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Prötzel, David; Heß, Martin; Schwager, Martina; Glaw, Frank and Scherz, Mark D. (2021): Neon-green fluorescence in the desert gecko Pachydactylus rangei caused by iridophores. In: Scientific Reports, Vol. 11, No. 1, 297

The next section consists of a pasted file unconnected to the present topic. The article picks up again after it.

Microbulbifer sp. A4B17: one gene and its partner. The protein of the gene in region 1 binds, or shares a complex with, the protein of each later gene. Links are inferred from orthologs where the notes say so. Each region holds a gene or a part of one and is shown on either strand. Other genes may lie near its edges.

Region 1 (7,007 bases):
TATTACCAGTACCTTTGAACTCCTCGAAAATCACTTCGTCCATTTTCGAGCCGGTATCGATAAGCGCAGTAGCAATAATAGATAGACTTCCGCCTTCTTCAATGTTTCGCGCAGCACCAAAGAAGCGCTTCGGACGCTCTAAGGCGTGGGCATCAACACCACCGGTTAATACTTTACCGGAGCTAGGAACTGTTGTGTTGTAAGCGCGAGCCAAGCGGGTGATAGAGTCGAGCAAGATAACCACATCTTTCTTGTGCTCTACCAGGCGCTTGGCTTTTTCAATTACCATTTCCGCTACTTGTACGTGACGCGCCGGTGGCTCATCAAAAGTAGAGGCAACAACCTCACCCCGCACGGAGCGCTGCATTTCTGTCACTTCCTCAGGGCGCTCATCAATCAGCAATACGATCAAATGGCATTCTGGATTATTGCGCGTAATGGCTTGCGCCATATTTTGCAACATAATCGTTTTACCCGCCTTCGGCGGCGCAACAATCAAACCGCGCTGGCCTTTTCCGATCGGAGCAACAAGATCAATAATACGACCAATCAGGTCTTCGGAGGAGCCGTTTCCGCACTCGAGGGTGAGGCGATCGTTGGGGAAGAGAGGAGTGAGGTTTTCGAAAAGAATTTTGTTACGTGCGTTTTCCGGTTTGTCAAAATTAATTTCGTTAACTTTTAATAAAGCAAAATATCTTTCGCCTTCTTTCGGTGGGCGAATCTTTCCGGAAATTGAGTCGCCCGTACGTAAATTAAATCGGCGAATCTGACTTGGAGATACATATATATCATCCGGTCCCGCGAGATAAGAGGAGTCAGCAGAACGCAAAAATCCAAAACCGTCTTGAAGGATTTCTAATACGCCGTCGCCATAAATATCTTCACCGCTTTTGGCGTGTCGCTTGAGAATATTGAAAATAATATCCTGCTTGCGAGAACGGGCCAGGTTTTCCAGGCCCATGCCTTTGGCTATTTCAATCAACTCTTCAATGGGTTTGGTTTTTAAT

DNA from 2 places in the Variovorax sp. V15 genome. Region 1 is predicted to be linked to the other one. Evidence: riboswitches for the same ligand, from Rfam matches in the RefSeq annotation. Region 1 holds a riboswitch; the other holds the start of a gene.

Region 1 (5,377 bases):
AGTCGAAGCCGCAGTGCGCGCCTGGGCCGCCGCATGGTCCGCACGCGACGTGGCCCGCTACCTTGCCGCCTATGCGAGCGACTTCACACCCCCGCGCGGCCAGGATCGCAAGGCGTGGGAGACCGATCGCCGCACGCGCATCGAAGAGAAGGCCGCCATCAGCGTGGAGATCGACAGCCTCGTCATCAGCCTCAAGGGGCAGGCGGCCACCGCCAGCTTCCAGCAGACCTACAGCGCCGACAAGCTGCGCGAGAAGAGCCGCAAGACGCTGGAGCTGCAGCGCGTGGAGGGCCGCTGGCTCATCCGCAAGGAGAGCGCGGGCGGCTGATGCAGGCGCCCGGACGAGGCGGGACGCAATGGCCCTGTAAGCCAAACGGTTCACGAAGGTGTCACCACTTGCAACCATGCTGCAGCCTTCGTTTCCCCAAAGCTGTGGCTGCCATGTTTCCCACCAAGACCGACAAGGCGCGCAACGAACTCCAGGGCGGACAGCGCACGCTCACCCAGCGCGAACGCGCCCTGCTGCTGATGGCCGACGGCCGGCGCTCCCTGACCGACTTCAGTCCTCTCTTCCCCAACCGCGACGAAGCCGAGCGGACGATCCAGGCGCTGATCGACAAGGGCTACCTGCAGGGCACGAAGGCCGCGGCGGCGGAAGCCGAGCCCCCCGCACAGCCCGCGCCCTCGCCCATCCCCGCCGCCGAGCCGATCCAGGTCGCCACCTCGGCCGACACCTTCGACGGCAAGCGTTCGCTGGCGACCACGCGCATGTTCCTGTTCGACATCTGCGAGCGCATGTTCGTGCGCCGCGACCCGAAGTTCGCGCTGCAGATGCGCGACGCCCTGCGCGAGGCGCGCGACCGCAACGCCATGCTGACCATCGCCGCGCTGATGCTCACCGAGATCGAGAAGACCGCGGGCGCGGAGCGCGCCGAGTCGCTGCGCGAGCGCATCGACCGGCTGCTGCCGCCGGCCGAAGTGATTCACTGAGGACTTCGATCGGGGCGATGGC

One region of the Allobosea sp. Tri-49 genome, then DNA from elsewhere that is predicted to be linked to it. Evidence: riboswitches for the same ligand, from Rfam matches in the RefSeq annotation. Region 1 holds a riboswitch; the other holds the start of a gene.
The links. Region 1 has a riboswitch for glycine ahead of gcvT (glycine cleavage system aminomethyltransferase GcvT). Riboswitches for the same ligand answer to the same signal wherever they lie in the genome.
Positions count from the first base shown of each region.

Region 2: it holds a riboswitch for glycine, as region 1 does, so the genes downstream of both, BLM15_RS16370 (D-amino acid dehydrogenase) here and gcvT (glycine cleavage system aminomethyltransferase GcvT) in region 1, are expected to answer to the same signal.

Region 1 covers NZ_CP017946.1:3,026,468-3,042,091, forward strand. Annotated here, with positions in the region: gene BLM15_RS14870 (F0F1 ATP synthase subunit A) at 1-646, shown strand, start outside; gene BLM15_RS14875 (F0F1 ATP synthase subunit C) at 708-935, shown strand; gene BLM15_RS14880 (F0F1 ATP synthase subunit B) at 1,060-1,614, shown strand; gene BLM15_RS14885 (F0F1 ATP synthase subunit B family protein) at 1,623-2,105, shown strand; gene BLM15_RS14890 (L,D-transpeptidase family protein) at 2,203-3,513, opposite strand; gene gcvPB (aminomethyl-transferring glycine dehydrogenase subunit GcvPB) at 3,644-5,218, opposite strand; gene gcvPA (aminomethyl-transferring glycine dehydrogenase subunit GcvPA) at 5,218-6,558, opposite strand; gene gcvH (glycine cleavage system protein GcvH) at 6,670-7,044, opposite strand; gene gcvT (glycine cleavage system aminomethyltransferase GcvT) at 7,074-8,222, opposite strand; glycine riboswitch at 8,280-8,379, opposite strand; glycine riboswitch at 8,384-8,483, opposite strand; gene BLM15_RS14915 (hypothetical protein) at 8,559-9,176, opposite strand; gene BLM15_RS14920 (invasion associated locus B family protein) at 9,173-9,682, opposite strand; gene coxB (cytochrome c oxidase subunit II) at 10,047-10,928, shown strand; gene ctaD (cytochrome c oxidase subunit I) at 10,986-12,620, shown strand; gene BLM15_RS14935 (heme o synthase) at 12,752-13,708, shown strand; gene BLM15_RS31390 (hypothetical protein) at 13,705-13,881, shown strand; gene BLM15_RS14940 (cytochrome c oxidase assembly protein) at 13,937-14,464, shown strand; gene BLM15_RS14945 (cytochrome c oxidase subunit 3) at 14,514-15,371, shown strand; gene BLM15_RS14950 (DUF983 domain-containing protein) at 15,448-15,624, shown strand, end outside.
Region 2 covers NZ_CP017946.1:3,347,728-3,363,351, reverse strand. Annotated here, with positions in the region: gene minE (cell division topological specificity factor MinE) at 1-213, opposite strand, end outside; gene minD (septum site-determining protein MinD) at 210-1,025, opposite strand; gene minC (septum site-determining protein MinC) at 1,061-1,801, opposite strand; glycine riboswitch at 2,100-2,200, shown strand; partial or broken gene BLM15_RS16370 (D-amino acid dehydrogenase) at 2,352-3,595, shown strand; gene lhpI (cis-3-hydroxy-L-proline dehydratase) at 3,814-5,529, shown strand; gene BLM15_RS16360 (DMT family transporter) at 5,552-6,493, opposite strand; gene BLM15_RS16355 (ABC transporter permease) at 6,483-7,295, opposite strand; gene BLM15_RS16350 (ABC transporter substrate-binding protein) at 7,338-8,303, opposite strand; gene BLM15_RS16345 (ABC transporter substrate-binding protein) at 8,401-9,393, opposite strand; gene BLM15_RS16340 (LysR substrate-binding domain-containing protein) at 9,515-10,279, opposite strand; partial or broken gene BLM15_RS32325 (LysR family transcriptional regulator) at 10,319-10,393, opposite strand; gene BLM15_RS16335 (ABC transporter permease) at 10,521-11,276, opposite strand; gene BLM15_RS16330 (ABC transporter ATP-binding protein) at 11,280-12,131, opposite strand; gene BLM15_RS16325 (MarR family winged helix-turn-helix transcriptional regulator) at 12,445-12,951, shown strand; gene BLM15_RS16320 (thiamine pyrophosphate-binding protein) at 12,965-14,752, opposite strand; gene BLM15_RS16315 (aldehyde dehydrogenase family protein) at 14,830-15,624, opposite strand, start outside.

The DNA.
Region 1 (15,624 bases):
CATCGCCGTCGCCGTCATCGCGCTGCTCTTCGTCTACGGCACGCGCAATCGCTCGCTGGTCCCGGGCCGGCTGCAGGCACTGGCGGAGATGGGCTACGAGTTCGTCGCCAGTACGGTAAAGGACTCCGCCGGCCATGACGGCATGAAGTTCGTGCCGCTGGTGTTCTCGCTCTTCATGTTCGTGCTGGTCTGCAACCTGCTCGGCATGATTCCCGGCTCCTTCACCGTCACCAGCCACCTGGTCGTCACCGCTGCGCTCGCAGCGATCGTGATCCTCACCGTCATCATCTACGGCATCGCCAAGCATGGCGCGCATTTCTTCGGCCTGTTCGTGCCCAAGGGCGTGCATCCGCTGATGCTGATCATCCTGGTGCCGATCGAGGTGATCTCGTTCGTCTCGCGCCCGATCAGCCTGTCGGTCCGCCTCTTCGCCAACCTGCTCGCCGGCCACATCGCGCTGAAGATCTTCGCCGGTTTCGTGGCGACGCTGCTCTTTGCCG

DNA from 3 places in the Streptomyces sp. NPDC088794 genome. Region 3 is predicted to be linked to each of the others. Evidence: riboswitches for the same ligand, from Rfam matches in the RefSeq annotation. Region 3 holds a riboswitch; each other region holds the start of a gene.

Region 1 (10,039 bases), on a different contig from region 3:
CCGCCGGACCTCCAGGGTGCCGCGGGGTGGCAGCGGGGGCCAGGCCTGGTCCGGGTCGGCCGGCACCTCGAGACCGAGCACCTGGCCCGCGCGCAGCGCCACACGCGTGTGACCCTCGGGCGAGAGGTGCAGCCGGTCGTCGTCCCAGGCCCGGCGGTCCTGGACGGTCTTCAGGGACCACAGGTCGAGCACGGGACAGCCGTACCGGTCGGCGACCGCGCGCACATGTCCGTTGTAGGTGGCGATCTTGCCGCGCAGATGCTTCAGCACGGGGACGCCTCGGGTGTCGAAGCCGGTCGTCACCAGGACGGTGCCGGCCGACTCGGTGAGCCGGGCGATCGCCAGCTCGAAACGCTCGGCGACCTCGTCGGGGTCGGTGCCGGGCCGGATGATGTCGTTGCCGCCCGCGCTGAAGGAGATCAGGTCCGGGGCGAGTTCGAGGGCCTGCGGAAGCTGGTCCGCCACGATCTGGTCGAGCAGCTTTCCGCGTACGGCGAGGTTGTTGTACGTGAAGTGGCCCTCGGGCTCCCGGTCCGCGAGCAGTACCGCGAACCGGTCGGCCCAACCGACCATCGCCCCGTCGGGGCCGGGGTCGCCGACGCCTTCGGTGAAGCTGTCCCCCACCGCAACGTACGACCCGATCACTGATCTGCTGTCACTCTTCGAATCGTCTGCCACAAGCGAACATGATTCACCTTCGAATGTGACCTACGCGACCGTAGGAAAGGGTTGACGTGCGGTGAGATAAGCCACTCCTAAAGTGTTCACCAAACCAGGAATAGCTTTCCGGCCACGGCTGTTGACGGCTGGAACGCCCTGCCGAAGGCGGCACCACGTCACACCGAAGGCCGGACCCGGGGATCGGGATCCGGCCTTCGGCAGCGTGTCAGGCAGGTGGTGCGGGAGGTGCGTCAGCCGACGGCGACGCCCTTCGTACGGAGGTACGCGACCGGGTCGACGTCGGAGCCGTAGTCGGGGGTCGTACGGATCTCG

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Biofluorescence is widespread in the natural world, but only recently discovered in terrestrial vertebrates. Here, we report on the discovery of iridophore-based, neon-green flourescence in the gecko Pachydactylus rangei, localised to the skin around the eyes and along the flanks. The maximum emission of the fluorescence is at a wavelength of 516 nm in the green spectrum (excitation maximum 465 nm, blue) with another, smaller peak at 430 nm. The fluorescent regions of the skin show large numbers of iridophores, which are lacking in the non-fluorescent parts. Two types of iridophores are recognized, fluorescent iridophores and basal, non-fluorescent iridophores, the latter of which might function as a mirror, amplifying the omnidirectional fluorescence. The strong intensity of the fluorescence (quantum yield of 12.5%) indicates this to be a highly effective mechanism, unique among tetrapods. Although the fluorescence is associated with iridophores, the spectra of emission and excitation as well as the small Stokes shifts argue against guanine crystals as its source, but rather a rigid pair of fluorophores. Further studies are necessary to identify their morphology and chemical structures. We hypothesise that this nocturnal gecko uses the neon-green fluorescence, excited by moonlight, for intraspecific signalling in its open desert habitat.

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